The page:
Rise in Covid hospitalisations 'inevitable', says University of Warwick virologist

Professor Lawrence Young tells ITV News Central the rise in cases was "really worrying"

By ITV News Central Journalist Barnaby Papadopulos

Covid cases are on the rise again across the Midlands as data from the department of Health and Social Care revealed more than 1,700 patients had been admitted to hospital in a week.

Figures from last Friday suggested that cases had risen by around 44% in just one week, with hospitalisations up almost 25% and a small increase in deaths.

It's no longer a legal requirement to self-isolate if you contract coronavirus, and the government is planning to scrap free lateral flow tests from April 1, 2022.

For many of us, life feels achingly close to what it was pre-pandemic.

So, how worried should we be?

ITV News Central spoke to Professor Lawrence Young, a virologist at the University of Warwick, to find out.

Free COVID tests will become a thing of the past from April 1st Credit: PA

How serious is the Covid situation in the UK, and the Midlands?

"Really, really worrying," says Professor Young.

"We've had more than 300,000 cases a day. These are the highest levels we've seen particularly in the 70+ age group - in fact, it's the highest it's ever been in that age group.

"Really high levels of infection, and also we're starting to see an increase in hospitalisation."

He also pointed out the relaxation of almost all measures to deal with the virus could be to blame, alongside the emergence of a more infectious variant of the Omicron strain of Covid.

"What we've got here really is a perfect storm," he said, before adding: "It's the removal of all control measures, it's waning immunity, because we know that both vaccine induced immunity and immunity you get from being infected decays over time, and we're seeing that now.

"And superimposed on that we've got a more transmissible sub-variant of the Omicron virus, and that's at least 30% more infectious than Omicron."

If infections rise will hospitalisations - even though many of us have had three vaccines?

A rise in hospitalisations is "inevitable", says Professor Young

"It's inevitable that when you've got such really high levels of infection that the virus is going to seek out the most vulnerable," he said.

"We're seeing a 25% increase in hospitalisations. It's true to say that when you've got such vast numbers of people infected, probably only around 50% of that group of people being hospitalised are hospitalised because of Covid.

"The other 50% are being hospitalised for other reasons but when they get into hospital, they get tested, they turn out to be Covid positive."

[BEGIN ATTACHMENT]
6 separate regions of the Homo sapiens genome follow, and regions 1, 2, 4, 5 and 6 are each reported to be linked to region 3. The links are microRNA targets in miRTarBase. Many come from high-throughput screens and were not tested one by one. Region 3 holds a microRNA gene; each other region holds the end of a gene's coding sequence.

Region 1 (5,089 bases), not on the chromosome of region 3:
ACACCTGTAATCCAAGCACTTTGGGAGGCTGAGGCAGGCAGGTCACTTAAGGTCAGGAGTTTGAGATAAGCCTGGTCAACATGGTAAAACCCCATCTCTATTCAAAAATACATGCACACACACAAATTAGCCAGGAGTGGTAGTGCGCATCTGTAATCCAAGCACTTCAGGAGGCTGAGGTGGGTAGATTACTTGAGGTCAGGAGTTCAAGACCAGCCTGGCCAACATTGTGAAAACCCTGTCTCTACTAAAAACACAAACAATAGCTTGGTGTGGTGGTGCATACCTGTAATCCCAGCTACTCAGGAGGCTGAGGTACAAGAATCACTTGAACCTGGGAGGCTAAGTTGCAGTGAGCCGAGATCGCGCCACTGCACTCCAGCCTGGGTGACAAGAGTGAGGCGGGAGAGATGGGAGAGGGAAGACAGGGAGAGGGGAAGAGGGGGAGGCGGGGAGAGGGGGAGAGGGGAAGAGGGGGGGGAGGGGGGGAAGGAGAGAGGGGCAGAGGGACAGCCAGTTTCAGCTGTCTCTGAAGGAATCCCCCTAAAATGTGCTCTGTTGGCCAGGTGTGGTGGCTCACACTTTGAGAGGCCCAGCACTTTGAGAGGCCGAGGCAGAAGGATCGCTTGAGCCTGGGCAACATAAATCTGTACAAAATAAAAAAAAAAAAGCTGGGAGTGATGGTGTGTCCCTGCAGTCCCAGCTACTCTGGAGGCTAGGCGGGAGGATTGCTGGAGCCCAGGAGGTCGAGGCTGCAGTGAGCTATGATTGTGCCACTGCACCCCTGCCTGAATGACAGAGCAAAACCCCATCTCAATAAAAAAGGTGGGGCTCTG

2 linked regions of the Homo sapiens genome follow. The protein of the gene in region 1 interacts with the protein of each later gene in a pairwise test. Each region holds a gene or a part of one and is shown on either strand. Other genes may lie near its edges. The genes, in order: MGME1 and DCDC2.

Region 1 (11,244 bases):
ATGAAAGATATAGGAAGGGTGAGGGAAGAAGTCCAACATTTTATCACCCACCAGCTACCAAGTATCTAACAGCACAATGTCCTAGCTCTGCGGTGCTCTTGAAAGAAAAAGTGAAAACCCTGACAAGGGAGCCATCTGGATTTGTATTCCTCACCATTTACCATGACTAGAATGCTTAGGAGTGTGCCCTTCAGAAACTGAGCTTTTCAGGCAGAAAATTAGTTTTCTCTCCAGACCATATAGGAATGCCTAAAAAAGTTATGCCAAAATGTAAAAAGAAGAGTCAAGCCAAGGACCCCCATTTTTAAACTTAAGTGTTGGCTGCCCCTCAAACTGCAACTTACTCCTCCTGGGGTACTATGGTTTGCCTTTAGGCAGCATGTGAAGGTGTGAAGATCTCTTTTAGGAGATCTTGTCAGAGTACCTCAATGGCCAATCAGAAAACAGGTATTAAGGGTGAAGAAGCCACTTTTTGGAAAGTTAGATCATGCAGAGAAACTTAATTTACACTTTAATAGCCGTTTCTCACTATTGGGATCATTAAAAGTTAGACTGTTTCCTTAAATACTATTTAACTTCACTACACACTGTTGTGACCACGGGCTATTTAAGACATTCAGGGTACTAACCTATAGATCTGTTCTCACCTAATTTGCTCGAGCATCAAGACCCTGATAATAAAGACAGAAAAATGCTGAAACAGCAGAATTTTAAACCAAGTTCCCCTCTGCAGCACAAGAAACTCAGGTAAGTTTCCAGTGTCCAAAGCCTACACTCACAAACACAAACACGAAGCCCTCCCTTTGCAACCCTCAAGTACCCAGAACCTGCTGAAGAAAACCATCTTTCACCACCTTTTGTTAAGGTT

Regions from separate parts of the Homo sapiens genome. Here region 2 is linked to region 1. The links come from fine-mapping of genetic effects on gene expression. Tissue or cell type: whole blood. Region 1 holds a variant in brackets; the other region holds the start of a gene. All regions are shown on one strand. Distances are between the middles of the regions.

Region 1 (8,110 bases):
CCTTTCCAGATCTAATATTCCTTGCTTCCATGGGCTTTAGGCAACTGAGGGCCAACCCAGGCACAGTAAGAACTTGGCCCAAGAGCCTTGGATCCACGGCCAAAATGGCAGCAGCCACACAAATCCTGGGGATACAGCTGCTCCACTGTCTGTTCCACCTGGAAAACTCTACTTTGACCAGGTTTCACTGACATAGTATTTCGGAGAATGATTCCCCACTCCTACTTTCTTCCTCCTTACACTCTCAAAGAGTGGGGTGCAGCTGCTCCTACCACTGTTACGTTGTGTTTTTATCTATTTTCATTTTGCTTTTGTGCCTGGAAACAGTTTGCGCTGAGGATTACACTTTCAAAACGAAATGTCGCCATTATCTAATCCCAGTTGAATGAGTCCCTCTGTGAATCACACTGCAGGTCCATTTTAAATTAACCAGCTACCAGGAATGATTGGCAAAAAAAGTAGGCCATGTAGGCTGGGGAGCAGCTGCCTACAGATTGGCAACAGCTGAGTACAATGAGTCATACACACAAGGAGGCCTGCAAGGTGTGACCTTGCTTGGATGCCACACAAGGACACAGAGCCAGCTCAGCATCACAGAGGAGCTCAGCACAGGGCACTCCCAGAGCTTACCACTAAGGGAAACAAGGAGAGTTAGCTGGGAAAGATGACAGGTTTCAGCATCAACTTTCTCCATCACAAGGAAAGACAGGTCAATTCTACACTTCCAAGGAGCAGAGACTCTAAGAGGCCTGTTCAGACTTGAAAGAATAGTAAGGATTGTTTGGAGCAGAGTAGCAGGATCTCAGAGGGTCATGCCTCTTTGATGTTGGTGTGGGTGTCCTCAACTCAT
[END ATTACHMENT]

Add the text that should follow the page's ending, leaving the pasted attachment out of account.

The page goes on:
What needs to be done to stop the rise in cases?

Professor Young says testing for Covid is "so important"

Currently, we can get Lateral Flow Tests for Covid-19 for free, from pharmacies, by ordering online, or going to walk-in clinics.

This is set to change from April 1st. But faced with rising case numbers, Professor Young urges everyone "we need to keep testing."

He said: "A concern is that as soon as you scrap the availability of free testing, then people aren't going to bother to test, they're not going to bother to stay at home and isolate if they're infected, and we're just going to get this cycle of infection."

"The worry is this virus will keep circulating, and as long as it keeps circulating a group of people will get sick, and the virus is still able to change and generate variants."

"Then we've got superimposed on this all removal of travel restrictions, and we should learn from past experience that viruses that are nastier than the original COVID can get into the country, as did delta and Omicron."

"We are in a very delicate situation."

We were told that vaccination was our way out of this. What else can be done?

Professor Young says we need to think about "protections, rather than restrictions."

The figures are worrying, and some people may be getting a sense of security being dashed. But Professor Young isn't advocating for more lockdowns - rather, we need to learn to adapt to a new world.

"People would love for the virus just to have disappeared and gone away, but we can't live ignoring the virus, it's still there," he said.

"A lot of this is about how we adapt. How we think about protections rather than restrictions - so continued use of face masks for instance in crowded, poorly ventilated places.

"Making sure that people get vaccinated...only 67% of the population have had their third booster jab."

"It's about how we all go about our daily business and how we think about protecting our family and the rest of the community."